Cover art is handmade paper from India
All About Jazz review
New Music Box review
1. Alap (2001) 58.26
meruvina: kemanche, Indian bells, jing, two tanpuras
2. Jor and Jhala (2001) 58.15
meruvina: kemanche, wind bell, two tanpuras
3. Vilambit, Madhya and Drut Gats (2001) 57.20
meruvina: kemanche, Indian, Indonesian, Chinese, Korean and Japanese percussion, two tanpuras
All music composed and programmed by Michael Robinson for performance and recording in real time without any overdubbing or added parts.
Recorded and Mastered by Catharine Wood at the Planetwood Productions studio in Eagle Rock (Los Angeles), California
Musicians are welcome to perform this composition with acoustic and/or electronic instruments.
The magical radiance of Bhimpalasi inspired the following pictorial description in the Sangita-Raga-Kalpadruma: “With wide eyes and fragrant with celestial flowers, Bhimapalashri, the sages tell, sings with her deep voice to the lute. Her lovely form is the embodiment of art.” I find this monumental mid-afternoon raga to reach deeply into our hopes, dreams and memories with a vision of mystical adventure, blissful union and ecstasy.
Bhimpalasi ascends with the strength of komal nishad (lowered seventh) and komal gandhar (lowered third) joining shadj (tonic), madhyam (fourth) and pancham (fifth). The descent adds to these swaras the poignant poetry of rishabh (second) and dhaivat (sixth). Intrigued by various writings stating that komal nishad is pitched higher in the ascent, I did some experimenting, and concurred that the raga is more beautiful with two different forms of komal nishad. My realization thus uses a higher form in ascending phrases, and a lower form in descending phrases.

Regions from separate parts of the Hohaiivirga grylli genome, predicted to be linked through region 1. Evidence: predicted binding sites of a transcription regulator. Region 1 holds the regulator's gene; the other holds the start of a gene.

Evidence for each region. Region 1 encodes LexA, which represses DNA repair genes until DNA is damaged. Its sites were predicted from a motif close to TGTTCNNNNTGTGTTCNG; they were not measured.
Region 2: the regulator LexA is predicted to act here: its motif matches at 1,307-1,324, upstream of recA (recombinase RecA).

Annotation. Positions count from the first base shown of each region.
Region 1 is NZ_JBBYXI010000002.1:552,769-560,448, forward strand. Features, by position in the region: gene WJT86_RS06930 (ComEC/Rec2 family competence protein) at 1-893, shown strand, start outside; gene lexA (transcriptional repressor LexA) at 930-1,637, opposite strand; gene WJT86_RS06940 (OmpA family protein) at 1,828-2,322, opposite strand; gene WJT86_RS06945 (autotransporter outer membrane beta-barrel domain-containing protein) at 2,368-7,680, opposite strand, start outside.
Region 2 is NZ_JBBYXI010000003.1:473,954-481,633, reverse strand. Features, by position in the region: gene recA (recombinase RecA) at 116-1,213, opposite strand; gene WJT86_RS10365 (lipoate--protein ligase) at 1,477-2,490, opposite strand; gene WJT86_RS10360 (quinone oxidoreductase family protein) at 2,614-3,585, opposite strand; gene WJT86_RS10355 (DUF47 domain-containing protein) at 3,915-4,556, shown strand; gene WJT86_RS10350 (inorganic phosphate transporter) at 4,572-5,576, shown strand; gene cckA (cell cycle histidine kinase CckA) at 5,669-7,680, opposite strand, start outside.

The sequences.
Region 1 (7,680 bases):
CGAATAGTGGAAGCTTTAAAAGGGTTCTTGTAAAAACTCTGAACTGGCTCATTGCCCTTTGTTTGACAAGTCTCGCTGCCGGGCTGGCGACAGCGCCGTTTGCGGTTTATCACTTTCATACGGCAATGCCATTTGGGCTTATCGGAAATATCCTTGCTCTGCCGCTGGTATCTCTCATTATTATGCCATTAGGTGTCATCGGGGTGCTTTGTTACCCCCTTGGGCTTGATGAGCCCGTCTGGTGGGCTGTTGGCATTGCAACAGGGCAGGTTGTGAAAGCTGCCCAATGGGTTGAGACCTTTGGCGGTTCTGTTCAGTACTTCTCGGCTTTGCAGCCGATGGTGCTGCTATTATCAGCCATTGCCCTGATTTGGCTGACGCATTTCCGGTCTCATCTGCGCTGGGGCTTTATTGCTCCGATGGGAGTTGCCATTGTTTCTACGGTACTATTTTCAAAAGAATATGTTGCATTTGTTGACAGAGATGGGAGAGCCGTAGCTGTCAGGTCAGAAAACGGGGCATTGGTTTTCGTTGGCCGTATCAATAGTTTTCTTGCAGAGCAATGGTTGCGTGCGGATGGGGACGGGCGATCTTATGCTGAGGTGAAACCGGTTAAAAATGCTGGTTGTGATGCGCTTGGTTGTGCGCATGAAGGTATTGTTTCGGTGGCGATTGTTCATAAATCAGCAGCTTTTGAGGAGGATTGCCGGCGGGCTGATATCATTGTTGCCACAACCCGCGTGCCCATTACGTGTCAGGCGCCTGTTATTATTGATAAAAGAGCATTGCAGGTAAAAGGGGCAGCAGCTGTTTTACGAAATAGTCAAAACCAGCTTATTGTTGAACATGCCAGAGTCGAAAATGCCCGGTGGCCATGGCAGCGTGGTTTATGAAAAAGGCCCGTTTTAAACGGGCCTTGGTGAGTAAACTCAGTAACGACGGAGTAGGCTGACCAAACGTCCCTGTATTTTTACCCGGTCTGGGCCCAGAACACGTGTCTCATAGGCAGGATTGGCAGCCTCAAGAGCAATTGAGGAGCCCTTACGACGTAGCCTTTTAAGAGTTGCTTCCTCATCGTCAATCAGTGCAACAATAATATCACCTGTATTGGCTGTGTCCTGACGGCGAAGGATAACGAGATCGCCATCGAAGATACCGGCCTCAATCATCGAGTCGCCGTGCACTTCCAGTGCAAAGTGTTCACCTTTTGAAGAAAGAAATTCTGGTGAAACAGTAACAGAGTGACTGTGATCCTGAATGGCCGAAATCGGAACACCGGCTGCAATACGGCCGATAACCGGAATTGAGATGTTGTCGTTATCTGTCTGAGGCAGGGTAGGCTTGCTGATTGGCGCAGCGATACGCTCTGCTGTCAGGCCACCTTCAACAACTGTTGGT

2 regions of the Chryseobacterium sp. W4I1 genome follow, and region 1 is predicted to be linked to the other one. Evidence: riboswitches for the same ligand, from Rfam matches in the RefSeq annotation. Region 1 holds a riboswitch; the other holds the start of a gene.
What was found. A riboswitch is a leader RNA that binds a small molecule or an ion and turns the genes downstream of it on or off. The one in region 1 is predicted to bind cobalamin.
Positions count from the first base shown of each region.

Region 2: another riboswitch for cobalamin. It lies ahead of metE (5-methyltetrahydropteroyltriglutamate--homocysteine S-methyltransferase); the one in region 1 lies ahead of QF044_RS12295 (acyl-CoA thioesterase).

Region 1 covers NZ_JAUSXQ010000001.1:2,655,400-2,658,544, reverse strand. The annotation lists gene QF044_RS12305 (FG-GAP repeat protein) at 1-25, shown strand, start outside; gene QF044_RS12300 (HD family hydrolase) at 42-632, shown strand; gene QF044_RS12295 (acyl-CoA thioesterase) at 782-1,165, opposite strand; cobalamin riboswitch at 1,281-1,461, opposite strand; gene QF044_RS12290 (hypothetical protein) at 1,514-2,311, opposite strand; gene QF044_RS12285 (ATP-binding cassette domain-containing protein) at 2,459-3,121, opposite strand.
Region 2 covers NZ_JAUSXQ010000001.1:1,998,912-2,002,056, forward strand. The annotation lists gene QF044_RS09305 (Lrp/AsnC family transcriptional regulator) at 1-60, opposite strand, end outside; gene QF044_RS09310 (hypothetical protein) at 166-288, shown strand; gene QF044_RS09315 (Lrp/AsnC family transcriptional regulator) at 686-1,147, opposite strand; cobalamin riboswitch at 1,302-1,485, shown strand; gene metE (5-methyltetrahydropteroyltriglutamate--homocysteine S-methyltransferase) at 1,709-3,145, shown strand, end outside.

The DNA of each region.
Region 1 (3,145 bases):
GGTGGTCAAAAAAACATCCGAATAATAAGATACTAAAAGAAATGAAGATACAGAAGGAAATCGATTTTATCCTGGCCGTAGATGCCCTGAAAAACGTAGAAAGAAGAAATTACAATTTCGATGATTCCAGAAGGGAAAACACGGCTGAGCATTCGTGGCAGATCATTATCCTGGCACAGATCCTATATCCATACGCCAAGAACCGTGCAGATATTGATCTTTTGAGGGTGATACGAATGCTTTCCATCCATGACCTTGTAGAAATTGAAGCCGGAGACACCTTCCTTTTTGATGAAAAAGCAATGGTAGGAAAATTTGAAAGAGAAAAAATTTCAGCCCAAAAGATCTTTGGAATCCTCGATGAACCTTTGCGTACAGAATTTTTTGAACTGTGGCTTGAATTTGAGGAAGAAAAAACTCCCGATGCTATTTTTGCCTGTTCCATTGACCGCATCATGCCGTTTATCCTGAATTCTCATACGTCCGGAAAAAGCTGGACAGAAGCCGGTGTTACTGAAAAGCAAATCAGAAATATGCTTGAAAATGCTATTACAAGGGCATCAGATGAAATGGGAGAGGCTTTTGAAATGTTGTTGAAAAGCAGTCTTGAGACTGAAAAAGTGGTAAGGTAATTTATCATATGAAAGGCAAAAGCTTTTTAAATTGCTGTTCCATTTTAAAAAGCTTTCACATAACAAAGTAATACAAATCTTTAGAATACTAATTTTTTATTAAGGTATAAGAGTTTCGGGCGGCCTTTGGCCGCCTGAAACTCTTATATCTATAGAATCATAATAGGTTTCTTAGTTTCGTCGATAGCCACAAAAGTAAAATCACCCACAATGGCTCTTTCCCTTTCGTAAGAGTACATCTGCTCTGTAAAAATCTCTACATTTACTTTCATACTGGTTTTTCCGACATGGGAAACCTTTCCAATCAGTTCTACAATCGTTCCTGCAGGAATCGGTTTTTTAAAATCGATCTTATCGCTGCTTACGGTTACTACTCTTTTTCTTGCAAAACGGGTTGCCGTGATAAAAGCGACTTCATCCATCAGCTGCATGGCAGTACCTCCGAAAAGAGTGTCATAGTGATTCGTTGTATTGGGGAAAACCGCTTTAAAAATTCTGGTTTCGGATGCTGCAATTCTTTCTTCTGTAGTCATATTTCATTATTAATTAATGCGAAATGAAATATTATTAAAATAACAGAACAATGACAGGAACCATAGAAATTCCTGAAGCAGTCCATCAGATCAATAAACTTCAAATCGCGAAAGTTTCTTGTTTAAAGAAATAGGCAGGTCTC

Shivkumar Sharma, Hariprasad Chaurasia, Shruti Sadolikar, and Ravi Shankar. are some of the artists whose recordings of Bhimpalasi have thrilled me. In the Fall of 1998, I had the rare opportunity to hear Pandit Jasraj sing Bhimpalasi for a small group of people in a private home in San Jose. This remains one of the musical highlights of my life, and I look forward to tracking down an early recording of the raga by the legendary vocalist.
When I originally contemplated how I would go about a realization of Bhimpalasi, I felt inspired to compose a much longer composition than normal. My previous raga realizations had fit on one CD, and I felt compelled to write a longer piece that would only fit on two CDs. By the time I finished composing the alap, I realized that the scope of my realization had grown, and would now require three CDs. That is why alap is on the first CD, jor and jhala on the second CD, and vilambit, madhya, and drut gats are on the third CD. Ragas are based upon principles of organic expansion, and at one time it was common in India for performances of one raga to last anywhere from two to five hours.
As is frequently the case, I turned to recordings for guidance on how to approach my realization of the raga. It was Hariprasad Chaurasia's alap that ultimately conveyed the essence of Bhimpalasi for me. His recording is one of the most haunting and compelling examples of shringara rasa available on CD. For the gats, I was inspired by Shivkumar Sharma and Anindo Chatterjee, whose interpretation felt like veera rasa. For my own realization, the rasa of the alap is closer to bhakti, and the jor reflects karuna rasa. My jhala expresses veera, and the three gats share both veera, and adbhuta rasas.